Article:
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TV: Educating Essex

The scourge of the inappropriate titling of TV documentaries strikes again. The name Educating Essex, and to a lesser extent the trails that have been promoting it, are clearly designed to connect with The Only Way Is Essex and to make you think that this is going to be a fun opportunity to laugh at thick Essex-folk. It’s a problem that I know all to well – my one and only broadcast television credit was on a BBC Three documentary titled F*** off, I’m a Hairy Woman, part of a series of “F*** off” programmes on various issues. The sensationalist title devalued what was, at times, an interesting look at body image and its impact. Don’t get me wrong, it was ridiculous in parts (I had to organise a hair bonfire on a wasteland in Docklands), but nowhere near as bad as the title suggested.

Anyway, I digress. Once you get over the title, Educating Essex was in fact one of the best documentaries I’ve seen a while.

The star of the show is clearly deputy head Mr Drew. He seems to capture the perfect qualities of a secondary teacher – the one that can have a laugh with his students, but who can also turn up the discipline when needed. We saw less of the headmaster, Mr Goddard, in the opening episode but he too seems thoroughly suited to the job, taking a clearly nonsensical accusation of assault deadly seriously and handing the situation perfectly.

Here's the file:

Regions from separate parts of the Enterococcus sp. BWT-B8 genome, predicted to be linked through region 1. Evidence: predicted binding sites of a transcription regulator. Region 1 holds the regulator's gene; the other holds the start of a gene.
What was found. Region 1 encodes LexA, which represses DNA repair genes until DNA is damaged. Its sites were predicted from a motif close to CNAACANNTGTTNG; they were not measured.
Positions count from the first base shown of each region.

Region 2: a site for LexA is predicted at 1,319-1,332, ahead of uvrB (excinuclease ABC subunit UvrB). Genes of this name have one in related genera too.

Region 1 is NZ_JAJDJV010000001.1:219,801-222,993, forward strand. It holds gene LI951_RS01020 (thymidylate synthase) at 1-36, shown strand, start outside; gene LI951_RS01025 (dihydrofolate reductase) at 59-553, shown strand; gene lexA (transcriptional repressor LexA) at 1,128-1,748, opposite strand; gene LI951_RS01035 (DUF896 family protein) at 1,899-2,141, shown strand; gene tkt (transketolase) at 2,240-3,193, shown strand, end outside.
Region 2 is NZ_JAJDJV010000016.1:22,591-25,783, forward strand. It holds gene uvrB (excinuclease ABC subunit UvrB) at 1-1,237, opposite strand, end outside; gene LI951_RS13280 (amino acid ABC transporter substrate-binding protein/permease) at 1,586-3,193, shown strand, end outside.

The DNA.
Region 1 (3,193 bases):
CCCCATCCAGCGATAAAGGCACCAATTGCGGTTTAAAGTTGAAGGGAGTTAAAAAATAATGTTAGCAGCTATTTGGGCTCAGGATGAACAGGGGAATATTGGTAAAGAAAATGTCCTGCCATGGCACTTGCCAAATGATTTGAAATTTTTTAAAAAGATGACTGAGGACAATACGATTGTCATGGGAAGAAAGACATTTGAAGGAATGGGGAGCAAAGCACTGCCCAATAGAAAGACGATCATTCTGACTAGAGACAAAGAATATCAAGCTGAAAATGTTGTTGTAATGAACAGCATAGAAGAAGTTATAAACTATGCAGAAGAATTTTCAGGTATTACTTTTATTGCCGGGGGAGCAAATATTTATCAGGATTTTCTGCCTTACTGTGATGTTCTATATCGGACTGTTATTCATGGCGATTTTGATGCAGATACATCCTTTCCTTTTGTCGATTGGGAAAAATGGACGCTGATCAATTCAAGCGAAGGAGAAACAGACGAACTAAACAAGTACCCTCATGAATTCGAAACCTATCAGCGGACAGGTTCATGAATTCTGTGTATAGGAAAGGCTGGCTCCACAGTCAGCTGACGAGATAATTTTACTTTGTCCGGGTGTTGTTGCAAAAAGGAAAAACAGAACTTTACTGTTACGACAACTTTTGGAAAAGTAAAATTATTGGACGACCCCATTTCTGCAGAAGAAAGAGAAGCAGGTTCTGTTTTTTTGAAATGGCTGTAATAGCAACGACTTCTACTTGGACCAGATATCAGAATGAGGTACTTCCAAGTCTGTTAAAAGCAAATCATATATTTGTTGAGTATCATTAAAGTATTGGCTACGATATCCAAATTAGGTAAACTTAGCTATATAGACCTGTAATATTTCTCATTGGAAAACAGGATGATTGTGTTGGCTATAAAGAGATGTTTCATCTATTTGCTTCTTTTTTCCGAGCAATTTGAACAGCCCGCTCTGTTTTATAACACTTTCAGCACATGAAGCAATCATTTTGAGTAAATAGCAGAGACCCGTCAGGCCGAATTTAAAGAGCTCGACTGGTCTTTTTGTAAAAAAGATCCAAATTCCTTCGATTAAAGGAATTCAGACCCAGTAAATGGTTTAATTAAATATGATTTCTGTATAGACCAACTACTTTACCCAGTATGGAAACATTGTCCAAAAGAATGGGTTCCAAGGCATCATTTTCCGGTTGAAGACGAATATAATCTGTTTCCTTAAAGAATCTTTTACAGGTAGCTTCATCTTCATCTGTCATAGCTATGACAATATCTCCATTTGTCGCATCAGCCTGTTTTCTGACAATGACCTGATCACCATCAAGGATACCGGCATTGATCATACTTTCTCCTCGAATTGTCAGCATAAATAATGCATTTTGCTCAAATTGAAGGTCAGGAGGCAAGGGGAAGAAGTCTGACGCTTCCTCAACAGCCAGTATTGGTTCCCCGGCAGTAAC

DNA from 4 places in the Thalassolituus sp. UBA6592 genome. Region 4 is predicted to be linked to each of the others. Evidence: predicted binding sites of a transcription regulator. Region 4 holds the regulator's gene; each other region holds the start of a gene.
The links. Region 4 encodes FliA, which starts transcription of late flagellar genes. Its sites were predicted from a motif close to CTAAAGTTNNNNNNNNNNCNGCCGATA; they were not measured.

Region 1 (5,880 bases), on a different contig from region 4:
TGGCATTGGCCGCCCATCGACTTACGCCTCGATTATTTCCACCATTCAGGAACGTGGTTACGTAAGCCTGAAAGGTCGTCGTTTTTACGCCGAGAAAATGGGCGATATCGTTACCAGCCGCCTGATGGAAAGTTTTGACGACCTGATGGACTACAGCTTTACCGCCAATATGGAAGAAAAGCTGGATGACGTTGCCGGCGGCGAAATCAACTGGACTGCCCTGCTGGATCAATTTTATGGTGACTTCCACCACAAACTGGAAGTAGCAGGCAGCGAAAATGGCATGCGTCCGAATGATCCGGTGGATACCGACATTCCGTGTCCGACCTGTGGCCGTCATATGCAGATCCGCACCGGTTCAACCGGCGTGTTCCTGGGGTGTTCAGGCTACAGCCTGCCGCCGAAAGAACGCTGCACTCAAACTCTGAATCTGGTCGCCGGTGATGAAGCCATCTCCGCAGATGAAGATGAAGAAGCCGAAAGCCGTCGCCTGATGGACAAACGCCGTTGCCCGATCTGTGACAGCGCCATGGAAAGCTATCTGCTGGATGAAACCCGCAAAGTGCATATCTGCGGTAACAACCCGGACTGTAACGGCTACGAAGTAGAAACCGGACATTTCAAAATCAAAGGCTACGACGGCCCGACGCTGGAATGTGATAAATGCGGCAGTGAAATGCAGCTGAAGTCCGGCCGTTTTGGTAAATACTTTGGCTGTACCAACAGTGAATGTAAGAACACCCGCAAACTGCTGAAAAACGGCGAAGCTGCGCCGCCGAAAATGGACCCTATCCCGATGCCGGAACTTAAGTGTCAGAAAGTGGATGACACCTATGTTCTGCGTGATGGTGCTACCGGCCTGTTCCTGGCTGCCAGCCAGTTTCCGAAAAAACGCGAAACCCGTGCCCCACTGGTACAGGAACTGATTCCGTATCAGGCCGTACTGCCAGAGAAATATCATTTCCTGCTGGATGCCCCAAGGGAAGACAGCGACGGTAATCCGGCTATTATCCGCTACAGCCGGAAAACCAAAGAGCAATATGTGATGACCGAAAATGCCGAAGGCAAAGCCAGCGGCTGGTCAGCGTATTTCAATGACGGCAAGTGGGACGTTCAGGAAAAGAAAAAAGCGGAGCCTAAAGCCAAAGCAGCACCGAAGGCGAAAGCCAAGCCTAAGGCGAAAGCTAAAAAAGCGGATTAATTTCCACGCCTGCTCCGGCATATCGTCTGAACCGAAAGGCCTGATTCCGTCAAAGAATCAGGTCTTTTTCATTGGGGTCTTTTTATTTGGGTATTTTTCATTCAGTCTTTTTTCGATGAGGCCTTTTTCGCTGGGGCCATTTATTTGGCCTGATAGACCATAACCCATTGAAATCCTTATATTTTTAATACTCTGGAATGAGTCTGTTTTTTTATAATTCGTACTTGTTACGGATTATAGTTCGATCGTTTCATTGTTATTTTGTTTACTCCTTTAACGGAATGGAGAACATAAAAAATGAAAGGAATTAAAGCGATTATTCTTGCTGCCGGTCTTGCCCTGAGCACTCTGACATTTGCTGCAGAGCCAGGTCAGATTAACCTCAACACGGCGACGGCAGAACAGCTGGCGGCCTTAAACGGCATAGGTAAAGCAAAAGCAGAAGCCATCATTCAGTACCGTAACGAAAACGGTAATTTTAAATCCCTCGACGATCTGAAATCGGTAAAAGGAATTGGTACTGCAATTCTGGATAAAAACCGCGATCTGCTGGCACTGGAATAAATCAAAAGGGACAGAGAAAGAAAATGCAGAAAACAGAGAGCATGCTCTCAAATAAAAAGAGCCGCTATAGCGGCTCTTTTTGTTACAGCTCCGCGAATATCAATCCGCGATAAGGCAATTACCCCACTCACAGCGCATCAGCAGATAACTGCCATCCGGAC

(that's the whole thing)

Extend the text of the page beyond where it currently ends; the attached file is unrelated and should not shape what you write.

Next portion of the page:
In many ways this programme should have been quite depressing, featuring as it did a tiny minority of kids behaving in a disgraceful way. Yet the handling of these difficult situations by the school meant the programme was actually quite uplifting, even inspiring. Amongst the nuggets of wisdom dished out by Mr Drew, my favourite came when he was being interviewed about the school’s reluctance to expel unruly pupils. It was suggested that this meant the kids would always win, to which he replied that he wants the kids to win.

With so much said by politicians, commentators, the media and us everyday folk about education and what schools need to be doing, it was refreshing to see the reality of an everyday school dealing with everyday issues.

At one point the head and his deputy broke the fourth wall and made reference to the documentary they were starring in, worrying “what if they think we’re all idiots?”. Well don’t worry Mr Drew, I think the exact opposite.

 

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